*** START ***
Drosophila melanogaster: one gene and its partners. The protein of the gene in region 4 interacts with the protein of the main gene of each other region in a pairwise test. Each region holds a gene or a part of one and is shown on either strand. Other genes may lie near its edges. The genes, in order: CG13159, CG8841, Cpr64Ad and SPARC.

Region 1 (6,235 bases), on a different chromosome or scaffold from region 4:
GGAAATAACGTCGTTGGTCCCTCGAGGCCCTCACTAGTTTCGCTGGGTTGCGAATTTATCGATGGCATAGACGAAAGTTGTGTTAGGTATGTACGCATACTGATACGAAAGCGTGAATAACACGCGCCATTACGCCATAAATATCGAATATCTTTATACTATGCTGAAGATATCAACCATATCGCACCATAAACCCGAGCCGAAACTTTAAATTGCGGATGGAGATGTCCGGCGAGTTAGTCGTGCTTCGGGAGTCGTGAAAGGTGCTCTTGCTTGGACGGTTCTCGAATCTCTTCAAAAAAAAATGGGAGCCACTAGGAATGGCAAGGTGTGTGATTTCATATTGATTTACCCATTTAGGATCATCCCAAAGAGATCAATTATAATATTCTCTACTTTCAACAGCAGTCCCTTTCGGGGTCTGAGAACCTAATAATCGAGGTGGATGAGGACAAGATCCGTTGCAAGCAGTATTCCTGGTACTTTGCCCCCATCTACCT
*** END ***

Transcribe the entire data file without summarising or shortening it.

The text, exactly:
Drosophila melanogaster: one gene and its partners. The protein of the gene in region 4 interacts with the protein of the main gene of each other region in a pairwise test. Each region holds a gene or a part of one and is shown on either strand. Other genes may lie near its edges. The genes, in order: CG13159, CG8841, Cpr64Ad and SPARC.

Region 1 (6,235 bases), on a different chromosome or scaffold from region 4:
GGAAATAACGTCGTTGGTCCCTCGAGGCCCTCACTAGTTTCGCTGGGTTGCGAATTTATCGATGGCATAGACGAAAGTTGTGTTAGGTATGTACGCATACTGATACGAAAGCGTGAATAACACGCGCCATTACGCCATAAATATCGAATATCTTTATACTATGCTGAAGATATCAACCATATCGCACCATAAACCCGAGCCGAAACTTTAAATTGCGGATGGAGATGTCCGGCGAGTTAGTCGTGCTTCGGGAGTCGTGAAAGGTGCTCTTGCTTGGACGGTTCTCGAATCTCTTCAAAAAAAAATGGGAGCCACTAGGAATGGCAAGGTGTGTGATTTCATATTGATTTACCCATTTAGGATCATCCCAAAGAGATCAATTATAATATTCTCTACTTTCAACAGCAGTCCCTTTCGGGGTCTGAGAACCTAATAATCGAGGTGGATGAGGACAAGATCCGTTGCAAGCAGTATTCCTGGTACTTTGCCCCCATCTACCT